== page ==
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If you have substantial equity in your home, another option is to downsize to smaller, less-expensive digs. That may allow you to supplement your nest egg with a chunk of investible cash that may also be tax-free, provided your home-sale gain doesn’t exceed $250,000 if you’re single or $500,000 if you’re married and file jointly. Prefer staying in your current home? Then you may be able to tap your equity for steady income or a lump sum via a reverse mortgage. You can learn more about both these options by checking out the Boston College Center For Retirement Research’s free booklet, Using Your House For Income In Retirement.
If you’re willing to consider a more drastic move, you may be able to free up cash and lower your living expenses by simultaneously downsizing and relocating to a part of the country that has lower living costs. The general idea, though, is to come up with as many ways as you to generate extra income and cut your expenses so you don’t have to put as much strain on a smaller nest egg to get you through an extended retirement.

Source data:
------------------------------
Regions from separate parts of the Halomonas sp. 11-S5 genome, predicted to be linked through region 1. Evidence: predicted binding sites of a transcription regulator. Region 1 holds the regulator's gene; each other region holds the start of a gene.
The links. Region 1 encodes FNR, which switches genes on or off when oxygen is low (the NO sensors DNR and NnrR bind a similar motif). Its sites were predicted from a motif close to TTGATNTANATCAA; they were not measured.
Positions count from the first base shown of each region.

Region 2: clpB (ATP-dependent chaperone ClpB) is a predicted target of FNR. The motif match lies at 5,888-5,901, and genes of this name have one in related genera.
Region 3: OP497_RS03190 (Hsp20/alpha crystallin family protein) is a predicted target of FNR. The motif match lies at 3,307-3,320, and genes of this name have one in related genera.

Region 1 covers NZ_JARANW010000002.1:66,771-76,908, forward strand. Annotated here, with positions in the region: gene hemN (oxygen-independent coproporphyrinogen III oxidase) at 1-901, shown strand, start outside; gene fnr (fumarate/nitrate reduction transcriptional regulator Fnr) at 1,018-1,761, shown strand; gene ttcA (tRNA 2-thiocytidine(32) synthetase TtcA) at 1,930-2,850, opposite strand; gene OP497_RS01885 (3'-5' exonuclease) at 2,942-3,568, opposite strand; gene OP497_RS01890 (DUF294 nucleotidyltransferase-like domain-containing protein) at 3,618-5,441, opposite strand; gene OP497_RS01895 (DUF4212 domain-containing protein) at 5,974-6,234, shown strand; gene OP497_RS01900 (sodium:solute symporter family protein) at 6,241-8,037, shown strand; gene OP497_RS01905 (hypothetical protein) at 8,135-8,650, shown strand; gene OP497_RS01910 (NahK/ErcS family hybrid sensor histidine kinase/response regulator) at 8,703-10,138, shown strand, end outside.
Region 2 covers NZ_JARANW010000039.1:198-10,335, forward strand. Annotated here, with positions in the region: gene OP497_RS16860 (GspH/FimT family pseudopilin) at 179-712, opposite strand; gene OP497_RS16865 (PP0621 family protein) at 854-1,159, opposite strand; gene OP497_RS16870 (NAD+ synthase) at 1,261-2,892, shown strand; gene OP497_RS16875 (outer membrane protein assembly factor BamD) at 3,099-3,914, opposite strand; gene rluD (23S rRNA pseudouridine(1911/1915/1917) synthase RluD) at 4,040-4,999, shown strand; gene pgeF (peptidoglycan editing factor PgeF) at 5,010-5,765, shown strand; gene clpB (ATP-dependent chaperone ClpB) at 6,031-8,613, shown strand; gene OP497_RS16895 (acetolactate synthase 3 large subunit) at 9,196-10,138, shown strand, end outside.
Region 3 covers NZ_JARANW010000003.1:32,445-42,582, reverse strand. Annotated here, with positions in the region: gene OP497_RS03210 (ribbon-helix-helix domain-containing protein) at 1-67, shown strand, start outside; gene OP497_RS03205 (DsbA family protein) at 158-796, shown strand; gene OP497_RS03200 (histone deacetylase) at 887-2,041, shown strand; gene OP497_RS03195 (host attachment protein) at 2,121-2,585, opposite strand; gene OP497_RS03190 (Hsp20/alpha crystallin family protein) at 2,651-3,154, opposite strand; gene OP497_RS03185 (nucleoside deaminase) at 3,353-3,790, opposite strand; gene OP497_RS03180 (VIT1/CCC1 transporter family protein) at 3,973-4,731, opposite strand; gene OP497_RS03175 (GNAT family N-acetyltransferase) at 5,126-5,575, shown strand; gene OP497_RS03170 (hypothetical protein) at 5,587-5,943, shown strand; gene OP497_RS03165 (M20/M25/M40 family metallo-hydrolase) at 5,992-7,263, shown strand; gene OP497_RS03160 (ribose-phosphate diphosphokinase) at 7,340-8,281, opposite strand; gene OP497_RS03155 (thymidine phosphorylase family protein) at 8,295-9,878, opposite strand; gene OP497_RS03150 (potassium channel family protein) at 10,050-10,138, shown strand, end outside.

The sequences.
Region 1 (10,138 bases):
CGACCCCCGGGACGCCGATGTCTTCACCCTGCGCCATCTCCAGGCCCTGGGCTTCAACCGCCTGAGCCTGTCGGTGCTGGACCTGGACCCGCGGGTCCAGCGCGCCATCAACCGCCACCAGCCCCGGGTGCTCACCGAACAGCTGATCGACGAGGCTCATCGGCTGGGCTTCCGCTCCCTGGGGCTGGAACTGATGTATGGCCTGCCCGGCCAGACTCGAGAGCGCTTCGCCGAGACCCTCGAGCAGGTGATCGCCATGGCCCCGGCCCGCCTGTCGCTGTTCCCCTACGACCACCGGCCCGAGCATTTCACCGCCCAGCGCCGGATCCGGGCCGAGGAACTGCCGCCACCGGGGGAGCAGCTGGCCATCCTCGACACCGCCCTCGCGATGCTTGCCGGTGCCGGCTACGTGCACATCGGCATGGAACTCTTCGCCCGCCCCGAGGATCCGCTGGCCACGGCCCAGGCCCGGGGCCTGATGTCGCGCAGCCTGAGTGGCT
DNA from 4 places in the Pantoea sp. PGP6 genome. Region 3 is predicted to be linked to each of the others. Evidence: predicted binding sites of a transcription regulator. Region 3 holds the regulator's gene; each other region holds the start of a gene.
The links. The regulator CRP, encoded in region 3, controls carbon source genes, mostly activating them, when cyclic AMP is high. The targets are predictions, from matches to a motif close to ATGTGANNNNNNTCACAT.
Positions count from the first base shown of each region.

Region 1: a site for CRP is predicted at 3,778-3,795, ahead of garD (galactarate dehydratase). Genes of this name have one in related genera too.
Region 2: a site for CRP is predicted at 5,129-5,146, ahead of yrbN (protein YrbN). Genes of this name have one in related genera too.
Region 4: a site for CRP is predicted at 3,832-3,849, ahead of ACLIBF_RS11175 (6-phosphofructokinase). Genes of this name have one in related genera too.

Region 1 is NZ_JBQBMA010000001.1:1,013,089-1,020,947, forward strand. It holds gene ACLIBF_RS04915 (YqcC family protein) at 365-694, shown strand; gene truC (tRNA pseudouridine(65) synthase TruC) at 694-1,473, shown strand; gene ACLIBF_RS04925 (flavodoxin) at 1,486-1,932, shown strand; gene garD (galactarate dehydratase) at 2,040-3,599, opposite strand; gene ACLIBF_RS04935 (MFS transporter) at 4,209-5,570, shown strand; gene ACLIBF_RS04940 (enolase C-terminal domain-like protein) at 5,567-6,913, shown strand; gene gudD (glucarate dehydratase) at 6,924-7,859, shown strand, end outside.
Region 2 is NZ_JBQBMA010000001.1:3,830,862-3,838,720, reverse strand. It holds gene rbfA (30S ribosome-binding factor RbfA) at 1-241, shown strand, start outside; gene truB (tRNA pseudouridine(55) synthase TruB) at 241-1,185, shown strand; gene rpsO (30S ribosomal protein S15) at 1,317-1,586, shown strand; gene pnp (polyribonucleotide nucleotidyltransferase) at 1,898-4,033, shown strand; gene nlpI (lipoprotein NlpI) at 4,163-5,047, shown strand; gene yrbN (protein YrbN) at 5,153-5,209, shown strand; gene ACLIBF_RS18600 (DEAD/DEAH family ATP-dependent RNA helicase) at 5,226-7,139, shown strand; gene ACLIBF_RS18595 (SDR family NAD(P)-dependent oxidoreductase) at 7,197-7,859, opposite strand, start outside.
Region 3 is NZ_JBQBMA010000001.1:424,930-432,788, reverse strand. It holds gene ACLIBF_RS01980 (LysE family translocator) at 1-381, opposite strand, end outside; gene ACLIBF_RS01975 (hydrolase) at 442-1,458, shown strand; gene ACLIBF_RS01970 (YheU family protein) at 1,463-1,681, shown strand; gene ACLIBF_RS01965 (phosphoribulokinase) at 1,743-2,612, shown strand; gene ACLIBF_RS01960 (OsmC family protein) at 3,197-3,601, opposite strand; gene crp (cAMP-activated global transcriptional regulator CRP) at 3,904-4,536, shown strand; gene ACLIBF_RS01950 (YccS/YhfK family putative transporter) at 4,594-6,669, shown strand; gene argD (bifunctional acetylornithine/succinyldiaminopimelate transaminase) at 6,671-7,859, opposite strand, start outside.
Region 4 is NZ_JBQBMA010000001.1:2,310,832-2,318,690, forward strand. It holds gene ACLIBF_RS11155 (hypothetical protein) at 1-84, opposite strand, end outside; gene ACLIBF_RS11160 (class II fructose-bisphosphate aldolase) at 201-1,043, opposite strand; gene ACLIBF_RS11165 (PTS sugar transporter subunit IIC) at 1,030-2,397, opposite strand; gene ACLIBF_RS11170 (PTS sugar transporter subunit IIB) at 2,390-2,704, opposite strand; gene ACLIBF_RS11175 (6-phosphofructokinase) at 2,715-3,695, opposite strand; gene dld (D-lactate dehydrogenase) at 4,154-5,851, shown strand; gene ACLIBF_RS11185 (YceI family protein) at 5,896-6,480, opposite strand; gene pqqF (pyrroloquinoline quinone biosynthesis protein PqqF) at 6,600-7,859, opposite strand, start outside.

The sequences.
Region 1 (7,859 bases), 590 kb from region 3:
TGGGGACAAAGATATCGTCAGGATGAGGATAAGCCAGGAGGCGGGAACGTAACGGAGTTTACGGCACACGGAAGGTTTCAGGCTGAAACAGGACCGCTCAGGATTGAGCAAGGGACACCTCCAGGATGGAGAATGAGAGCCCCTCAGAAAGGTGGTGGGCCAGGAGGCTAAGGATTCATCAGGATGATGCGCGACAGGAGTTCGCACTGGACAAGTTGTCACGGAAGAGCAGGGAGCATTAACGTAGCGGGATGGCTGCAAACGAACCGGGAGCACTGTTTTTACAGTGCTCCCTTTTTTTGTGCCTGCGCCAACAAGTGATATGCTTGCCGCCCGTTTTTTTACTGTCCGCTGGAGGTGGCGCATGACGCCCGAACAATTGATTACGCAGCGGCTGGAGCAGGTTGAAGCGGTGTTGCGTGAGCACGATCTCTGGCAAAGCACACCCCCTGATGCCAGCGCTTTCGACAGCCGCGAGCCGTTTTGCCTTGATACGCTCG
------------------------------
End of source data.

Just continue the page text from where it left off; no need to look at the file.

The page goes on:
3. Come up with a realistic withdrawal strategy. Drawing enough from savings to give you the retirement income you need without depleting your nest egg too soon almost always requires a delicate balancing act. But the challenge can be even more daunting if your nest egg is smaller than you’d hoped and also has to sustain you through a longer post-career life.